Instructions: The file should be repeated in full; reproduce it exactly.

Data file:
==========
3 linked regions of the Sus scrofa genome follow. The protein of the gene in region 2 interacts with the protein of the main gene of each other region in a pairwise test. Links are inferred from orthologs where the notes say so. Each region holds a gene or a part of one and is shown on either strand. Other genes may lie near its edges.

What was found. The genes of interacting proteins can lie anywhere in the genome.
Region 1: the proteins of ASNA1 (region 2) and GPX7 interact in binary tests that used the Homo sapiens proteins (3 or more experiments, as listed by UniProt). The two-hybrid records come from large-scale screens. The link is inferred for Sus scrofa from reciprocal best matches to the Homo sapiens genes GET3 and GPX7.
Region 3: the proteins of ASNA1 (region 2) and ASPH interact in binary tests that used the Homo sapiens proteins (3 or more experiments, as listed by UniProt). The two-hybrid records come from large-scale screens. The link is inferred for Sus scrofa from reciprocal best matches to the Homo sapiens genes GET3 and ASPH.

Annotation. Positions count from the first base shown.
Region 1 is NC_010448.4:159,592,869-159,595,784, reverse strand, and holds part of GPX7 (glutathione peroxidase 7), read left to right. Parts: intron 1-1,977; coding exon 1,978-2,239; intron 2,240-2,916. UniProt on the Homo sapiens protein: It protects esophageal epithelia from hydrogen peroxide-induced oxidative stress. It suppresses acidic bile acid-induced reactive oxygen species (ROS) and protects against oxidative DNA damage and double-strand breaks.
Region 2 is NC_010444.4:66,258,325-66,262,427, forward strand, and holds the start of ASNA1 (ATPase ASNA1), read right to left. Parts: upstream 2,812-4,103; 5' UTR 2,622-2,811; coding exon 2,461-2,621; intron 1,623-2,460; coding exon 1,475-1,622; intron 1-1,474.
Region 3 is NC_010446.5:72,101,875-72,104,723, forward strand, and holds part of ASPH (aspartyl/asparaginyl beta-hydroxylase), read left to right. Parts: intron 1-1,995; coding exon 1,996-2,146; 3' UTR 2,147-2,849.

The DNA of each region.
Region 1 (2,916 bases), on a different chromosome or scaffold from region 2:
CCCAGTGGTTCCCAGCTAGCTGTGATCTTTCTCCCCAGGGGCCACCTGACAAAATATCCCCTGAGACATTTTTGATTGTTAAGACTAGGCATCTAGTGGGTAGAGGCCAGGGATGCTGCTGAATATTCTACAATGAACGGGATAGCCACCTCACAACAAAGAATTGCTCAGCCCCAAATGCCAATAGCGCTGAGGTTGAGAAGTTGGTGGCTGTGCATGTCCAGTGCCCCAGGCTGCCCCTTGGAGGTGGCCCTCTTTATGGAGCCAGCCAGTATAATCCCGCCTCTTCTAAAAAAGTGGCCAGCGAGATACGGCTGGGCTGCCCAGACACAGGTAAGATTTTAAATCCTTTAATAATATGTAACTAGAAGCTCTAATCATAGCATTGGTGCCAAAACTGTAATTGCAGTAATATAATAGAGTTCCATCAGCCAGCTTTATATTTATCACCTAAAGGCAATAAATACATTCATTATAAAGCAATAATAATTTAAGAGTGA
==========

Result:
3 linked regions of the Sus scrofa genome follow. The protein of the gene in region 2 interacts with the protein of the main gene of each other region in a pairwise test. Links are inferred from orthologs where the notes say so. Each region holds a gene or a part of one and is shown on either strand. Other genes may lie near its edges.

What was found. The genes of interacting proteins can lie anywhere in the genome.
Region 1: the proteins of ASNA1 (region 2) and GPX7 interact in binary tests that used the Homo sapiens proteins (3 or more experiments, as listed by UniProt). The two-hybrid records come from large-scale screens. The link is inferred for Sus scrofa from reciprocal best matches to the Homo sapiens genes GET3 and GPX7.
Region 3: the proteins of ASNA1 (region 2) and ASPH interact in binary tests that used the Homo sapiens proteins (3 or more experiments, as listed by UniProt). The two-hybrid records come from large-scale screens. The link is inferred for Sus scrofa from reciprocal best matches to the Homo sapiens genes GET3 and ASPH.

Annotation. Positions count from the first base shown.
Region 1 is NC_010448.4:159,592,869-159,595,784, reverse strand, and holds part of GPX7 (glutathione peroxidase 7), read left to right. Parts: intron 1-1,977; coding exon 1,978-2,239; intron 2,240-2,916. UniProt on the Homo sapiens protein: It protects esophageal epithelia from hydrogen peroxide-induced oxidative stress. It suppresses acidic bile acid-induced reactive oxygen species (ROS) and protects against oxidative DNA damage and double-strand breaks.
Region 2 is NC_010444.4:66,258,325-66,262,427, forward strand, and holds the start of ASNA1 (ATPase ASNA1), read right to left. Parts: upstream 2,812-4,103; 5' UTR 2,622-2,811; coding exon 2,461-2,621; intron 1,623-2,460; coding exon 1,475-1,622; intron 1-1,474.
Region 3 is NC_010446.5:72,101,875-72,104,723, forward strand, and holds part of ASPH (aspartyl/asparaginyl beta-hydroxylase), read left to right. Parts: intron 1-1,995; coding exon 1,996-2,146; 3' UTR 2,147-2,849.

The DNA of each region.
Region 1 (2,916 bases), on a different chromosome or scaffold from region 2:
CCCAGTGGTTCCCAGCTAGCTGTGATCTTTCTCCCCAGGGGCCACCTGACAAAATATCCCCTGAGACATTTTTGATTGTTAAGACTAGGCATCTAGTGGGTAGAGGCCAGGGATGCTGCTGAATATTCTACAATGAACGGGATAGCCACCTCACAACAAAGAATTGCTCAGCCCCAAATGCCAATAGCGCTGAGGTTGAGAAGTTGGTGGCTGTGCATGTCCAGTGCCCCAGGCTGCCCCTTGGAGGTGGCCCTCTTTATGGAGCCAGCCAGTATAATCCCGCCTCTTCTAAAAAAGTGGCCAGCGAGATACGGCTGGGCTGCCCAGACACAGGTAAGATTTTAAATCCTTTAATAATATGTAACTAGAAGCTCTAATCATAGCATTGGTGCCAAAACTGTAATTGCAGTAATATAATAGAGTTCCATCAGCCAGCTTTATATTTATCACCTAAAGGCAATAAATACATTCATTATAAAGCAATAATAATTTAAGAGTGA